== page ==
John Timothy McNicholas, Cincinnati’s archbishop from 1925 until 1950, went to a New York convention in 1933 and heard the Apostolic Delegate to the United States, Amleto Cicognani (future Vatican Secretary of State), rail against Hollywood’s “massacre” of American moral innocence and call for the “purification of cinema.” McNicholas took the message to heart and founded the Catholic Legion of Decency (CLOD). As TIME magazine reported in 1934, the organization’s mission was simple: the faithful should stay “away from all motion pictures except those which do not offend decency and Christian morality.” So popular did the Legion’s campaign become that Jews and Protestants joined the crusade, and the organization was quickly rechristened the National Legion of Decency.
The Legion’s descriptions of films were exclusively condemnatory; calling only for protests about and boycotts of films deemed impure. And some of the films CLOD listed have been subsequently delisted by its successor, the U.S. Conference of Catholic Bishops Office for Film and Broadcasting. For instance, “Finishing School,” a Thirties production starring Billie Burke, Ginger Rogers, and the too-often ignored Frances Dee, was condemned by CLOD as portraying an “attempted seduction and an accomplished seduction. . . . Protest. . . . Protest. . .” Today, the USCCB rating of the film is A-III, in essence: It’s a quality movie. Go ahead and watch it – you’re grown-ups.
Indeed, what the new recommendations do is guide, not command. In the old days, a priest or a bishop might order communicants not to attend a film; today the movies (and some TV shows) listed by USCCB (with ratings and commentary based on “consensus”) are intended to help viewers decide which shows are “likely to offend you . . . regardless of our assessment of . . . artistic qualities” – a far cry from CLOD’s peremptory dicta and a vast improvement.
The ratings assume Catholics decide for themselves what’s suitable and what isn’t. USCCB’s “A” ratings are sensible: A-I for films without objectionable content; A-II for what the Motion Picture Association of American calls PG-13; and A-III for films with “justified violence . . . ‘non-deviant’ [sex] . . . restrained nudity, and valid . . . coarse language. . . .” Sensible. And yet I wonder if some A-III ratings don’t impart acceptability to a few movies that encourage, if I may dust off a word Archbishop McNicholas might have used, concupiscence – the debasement of appetite contrary to faith and reason.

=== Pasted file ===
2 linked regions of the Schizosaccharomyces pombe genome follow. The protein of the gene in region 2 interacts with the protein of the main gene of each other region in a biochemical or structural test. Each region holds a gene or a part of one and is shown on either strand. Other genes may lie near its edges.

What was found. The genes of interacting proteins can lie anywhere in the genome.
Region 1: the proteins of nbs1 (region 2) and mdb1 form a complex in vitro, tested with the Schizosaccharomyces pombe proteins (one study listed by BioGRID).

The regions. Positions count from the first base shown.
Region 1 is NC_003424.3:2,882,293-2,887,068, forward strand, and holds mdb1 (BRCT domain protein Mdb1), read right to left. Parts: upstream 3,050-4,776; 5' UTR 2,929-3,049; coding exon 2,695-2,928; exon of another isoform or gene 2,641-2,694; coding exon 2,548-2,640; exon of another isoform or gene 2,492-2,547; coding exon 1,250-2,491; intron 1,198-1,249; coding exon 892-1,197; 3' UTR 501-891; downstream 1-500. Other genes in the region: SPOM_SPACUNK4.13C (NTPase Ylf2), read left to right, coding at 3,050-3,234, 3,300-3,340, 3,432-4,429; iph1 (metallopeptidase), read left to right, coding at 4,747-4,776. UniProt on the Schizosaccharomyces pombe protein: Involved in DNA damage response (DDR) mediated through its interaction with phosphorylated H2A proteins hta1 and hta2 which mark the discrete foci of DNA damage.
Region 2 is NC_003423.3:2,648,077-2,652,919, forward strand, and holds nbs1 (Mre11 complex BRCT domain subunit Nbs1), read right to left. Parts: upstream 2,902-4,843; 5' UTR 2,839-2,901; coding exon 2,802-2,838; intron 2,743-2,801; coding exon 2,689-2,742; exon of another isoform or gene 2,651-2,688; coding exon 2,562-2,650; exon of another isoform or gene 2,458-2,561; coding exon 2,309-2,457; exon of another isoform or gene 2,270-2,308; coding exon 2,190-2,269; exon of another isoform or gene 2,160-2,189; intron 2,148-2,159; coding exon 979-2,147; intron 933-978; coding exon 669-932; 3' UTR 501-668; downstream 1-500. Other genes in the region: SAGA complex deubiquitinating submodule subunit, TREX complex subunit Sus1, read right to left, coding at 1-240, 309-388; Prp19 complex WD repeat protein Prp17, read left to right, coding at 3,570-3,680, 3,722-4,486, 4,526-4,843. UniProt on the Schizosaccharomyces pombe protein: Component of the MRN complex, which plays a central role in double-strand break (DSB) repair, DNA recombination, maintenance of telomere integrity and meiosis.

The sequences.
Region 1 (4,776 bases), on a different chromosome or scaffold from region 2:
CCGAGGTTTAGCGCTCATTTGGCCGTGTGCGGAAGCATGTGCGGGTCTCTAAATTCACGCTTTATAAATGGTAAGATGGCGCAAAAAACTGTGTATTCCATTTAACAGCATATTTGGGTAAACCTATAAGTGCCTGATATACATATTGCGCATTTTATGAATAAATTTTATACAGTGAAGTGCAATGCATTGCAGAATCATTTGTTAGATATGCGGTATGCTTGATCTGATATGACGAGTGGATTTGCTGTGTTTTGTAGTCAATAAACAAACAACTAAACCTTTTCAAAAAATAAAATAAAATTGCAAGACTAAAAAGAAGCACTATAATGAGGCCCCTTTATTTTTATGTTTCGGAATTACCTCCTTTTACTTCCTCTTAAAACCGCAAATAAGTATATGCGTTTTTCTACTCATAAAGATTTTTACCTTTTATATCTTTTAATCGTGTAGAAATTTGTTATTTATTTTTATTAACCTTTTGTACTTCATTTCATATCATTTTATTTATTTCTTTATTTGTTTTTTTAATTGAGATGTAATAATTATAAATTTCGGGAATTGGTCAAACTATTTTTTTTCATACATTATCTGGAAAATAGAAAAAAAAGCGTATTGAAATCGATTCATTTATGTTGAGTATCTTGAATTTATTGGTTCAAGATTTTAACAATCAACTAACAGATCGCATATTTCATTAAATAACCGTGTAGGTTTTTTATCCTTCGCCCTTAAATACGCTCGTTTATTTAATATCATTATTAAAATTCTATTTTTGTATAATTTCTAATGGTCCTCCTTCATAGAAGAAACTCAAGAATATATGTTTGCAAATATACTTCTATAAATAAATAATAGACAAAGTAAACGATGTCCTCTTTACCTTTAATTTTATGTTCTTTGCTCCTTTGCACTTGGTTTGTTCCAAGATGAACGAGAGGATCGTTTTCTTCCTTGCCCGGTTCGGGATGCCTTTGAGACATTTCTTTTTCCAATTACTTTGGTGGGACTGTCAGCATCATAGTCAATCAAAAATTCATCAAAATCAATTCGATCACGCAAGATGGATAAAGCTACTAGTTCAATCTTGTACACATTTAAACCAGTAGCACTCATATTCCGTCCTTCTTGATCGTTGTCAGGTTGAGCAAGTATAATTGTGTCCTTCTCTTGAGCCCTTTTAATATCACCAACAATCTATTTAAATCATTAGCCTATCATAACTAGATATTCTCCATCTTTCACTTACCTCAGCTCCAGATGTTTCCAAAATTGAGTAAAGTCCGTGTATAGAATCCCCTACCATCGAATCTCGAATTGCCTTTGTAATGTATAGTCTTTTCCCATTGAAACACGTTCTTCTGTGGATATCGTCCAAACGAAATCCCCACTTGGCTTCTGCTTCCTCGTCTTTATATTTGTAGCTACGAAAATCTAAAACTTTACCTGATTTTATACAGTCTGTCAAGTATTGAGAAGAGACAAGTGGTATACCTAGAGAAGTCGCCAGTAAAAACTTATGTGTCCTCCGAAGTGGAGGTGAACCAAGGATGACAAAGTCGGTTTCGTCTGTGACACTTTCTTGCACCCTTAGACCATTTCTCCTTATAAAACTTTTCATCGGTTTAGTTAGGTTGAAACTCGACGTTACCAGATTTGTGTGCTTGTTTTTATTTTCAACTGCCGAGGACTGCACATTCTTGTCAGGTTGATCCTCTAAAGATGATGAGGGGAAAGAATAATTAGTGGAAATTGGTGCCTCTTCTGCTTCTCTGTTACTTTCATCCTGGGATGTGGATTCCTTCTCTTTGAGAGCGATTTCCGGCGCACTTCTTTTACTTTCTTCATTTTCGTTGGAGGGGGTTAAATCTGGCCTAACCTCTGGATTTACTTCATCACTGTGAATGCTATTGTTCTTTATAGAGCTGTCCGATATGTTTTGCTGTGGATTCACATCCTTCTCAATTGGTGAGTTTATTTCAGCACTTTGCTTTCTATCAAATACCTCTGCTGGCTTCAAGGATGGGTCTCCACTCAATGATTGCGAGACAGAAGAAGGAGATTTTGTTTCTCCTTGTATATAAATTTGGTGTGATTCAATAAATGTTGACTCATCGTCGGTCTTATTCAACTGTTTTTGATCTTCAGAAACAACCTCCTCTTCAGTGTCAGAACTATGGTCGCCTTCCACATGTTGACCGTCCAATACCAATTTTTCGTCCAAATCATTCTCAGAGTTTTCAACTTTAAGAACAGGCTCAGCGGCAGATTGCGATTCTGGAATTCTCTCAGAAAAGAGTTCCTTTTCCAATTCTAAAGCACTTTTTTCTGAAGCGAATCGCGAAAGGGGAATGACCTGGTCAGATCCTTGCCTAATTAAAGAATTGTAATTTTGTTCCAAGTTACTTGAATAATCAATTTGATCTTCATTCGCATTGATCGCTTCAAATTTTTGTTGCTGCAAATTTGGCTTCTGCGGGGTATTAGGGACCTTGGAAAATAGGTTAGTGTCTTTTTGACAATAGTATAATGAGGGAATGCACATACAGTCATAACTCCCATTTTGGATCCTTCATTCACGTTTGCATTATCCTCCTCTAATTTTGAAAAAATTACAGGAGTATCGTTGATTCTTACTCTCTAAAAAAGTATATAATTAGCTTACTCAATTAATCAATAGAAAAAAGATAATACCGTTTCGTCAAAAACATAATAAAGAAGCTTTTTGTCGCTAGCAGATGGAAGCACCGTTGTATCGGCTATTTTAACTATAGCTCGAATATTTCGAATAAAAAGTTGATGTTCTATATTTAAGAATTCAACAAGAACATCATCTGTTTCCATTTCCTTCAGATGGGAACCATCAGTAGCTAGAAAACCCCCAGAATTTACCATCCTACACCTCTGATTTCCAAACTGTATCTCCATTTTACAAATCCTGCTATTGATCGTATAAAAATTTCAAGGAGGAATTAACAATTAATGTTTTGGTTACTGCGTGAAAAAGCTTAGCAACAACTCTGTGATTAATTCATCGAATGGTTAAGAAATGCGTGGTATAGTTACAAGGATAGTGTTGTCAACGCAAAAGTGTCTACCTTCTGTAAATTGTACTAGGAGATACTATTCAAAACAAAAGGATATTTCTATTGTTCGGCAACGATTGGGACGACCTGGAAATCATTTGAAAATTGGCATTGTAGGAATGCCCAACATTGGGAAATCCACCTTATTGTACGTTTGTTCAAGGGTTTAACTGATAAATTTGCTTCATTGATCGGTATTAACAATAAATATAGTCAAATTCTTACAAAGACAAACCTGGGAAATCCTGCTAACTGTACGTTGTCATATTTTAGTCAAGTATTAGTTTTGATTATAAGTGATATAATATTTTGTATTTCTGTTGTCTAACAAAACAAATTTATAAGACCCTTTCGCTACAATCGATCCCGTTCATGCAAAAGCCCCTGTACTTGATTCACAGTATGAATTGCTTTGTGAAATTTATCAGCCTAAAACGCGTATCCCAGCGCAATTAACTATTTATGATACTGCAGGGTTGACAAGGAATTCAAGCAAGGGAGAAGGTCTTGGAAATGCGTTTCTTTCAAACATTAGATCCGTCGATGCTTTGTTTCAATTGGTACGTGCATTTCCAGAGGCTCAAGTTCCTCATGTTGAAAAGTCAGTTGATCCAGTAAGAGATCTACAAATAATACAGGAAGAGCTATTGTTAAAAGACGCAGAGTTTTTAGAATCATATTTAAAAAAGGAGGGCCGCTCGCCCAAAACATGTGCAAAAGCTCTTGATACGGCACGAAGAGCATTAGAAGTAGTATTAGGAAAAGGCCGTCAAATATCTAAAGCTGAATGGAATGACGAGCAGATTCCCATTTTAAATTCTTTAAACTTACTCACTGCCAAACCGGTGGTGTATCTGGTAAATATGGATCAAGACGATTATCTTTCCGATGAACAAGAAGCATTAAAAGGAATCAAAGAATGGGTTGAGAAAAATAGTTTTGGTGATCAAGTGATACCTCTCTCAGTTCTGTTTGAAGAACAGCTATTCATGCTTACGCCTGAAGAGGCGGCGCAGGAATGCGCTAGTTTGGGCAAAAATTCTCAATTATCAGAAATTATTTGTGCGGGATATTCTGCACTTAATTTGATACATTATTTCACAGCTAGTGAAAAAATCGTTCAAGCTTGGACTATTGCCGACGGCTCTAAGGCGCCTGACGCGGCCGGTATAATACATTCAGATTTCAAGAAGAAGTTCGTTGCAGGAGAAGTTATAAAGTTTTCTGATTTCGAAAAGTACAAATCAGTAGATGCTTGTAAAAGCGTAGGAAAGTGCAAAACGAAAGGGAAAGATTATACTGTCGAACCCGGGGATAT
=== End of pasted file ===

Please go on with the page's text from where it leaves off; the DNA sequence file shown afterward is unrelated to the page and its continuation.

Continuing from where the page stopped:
A dilemma is raised, and a good instance of the quandary – one, however, not reviewed at the USCCB site – is the current Showtime series, “The Tudors,” now in its fourth season. Jonathan Rhys Meyers plays King Henry VIII as a vicious, self-serving libertine, and the episodes contain way more simulated sex and real nudity than is necessary or that USCCB would consider either non-deviant or restrained. And yet . . . “The Tudors” may be the most pro-Catholic mini-series ever made.
The portraits of nearly all the Catholic characters (including Thomas More, John Fisher, and Robert Aske) are extremely sympathetic – the more so because many newly minted Protestants are shown as merciless and mendacious. Were USCCB to rate the series I suspect it would be given at least an “L,” meaning it is only for a “limited adult audience.” But again, this isn’t to say one ought to avoid “The Tudors,” since it may be among those “L” entertainments USCCB describes as “quality films that have more challenging material than an A-III in terms of nudity, sex, violence, or language, but are still worthy, if viewed in the appropriate Catholic context.” [Emphasis added.] I hope the series wouldn’t get the dreaded “O,” the new version of what CLOD called “C,” for “condemned.” I don’t consider “The Tudors” to be “morally offensive” – not anyway based on USCCB’s “O” comparison films, such as the torture-porn epic, “Saw,” or . . . Clint Eastwood’s “Million Dollar Baby,” which dealt with assisted suicide.
And yet the sexuality in “The Tudors” – or in one of my favorite films, Bruce Beresford’s “Black Robe” (another A-III film) – may arguably contribute to the inexorable establishment of lust as normative in modern life, whereas I doubt that Eastwood’s depiction of assisted suicide moved the culture much in the direction of legalized euthanasia.
I don’t think sexuality should be verboten in films, but I do think movies have abetted the culture-wide degradation of sex. As Mary Eberstadt wrote in a column here in 2008:
Even believers can’t help but imbibe the signature lies of our age sometimes – including the lie that disordered sexuality, Lust in and of itself, is something we all need to feel fully alive. “I lust, therefore I am” is obviously the cogito ergo sum of our time.
True. Yet not every artistic depiction of nudity, sexuality, or even of lust induces sin. And besides, you simply can’t portray some truths in art except explicitly. This may be hard to accept in the context of contemporary movies, but change the context: consider instead one of the greatest works of art in Christendom, Michelangelo’s Sistine Chapel frescoes. Were a modern movie director to tackle the Biblical story of Creation and the Garden of Eden and be as explicit as Michelangelo was in painting the ceiling of the place where cardinals meet to choose our popes, I’m afraid the filmmaker’s work might be condemned.
It has never been easy to know where and how to draw the line. Yet I doubt that even Archbishop McNicholas ever thought the full-frontal nudity of Michelangelo’s Adam should be covered up.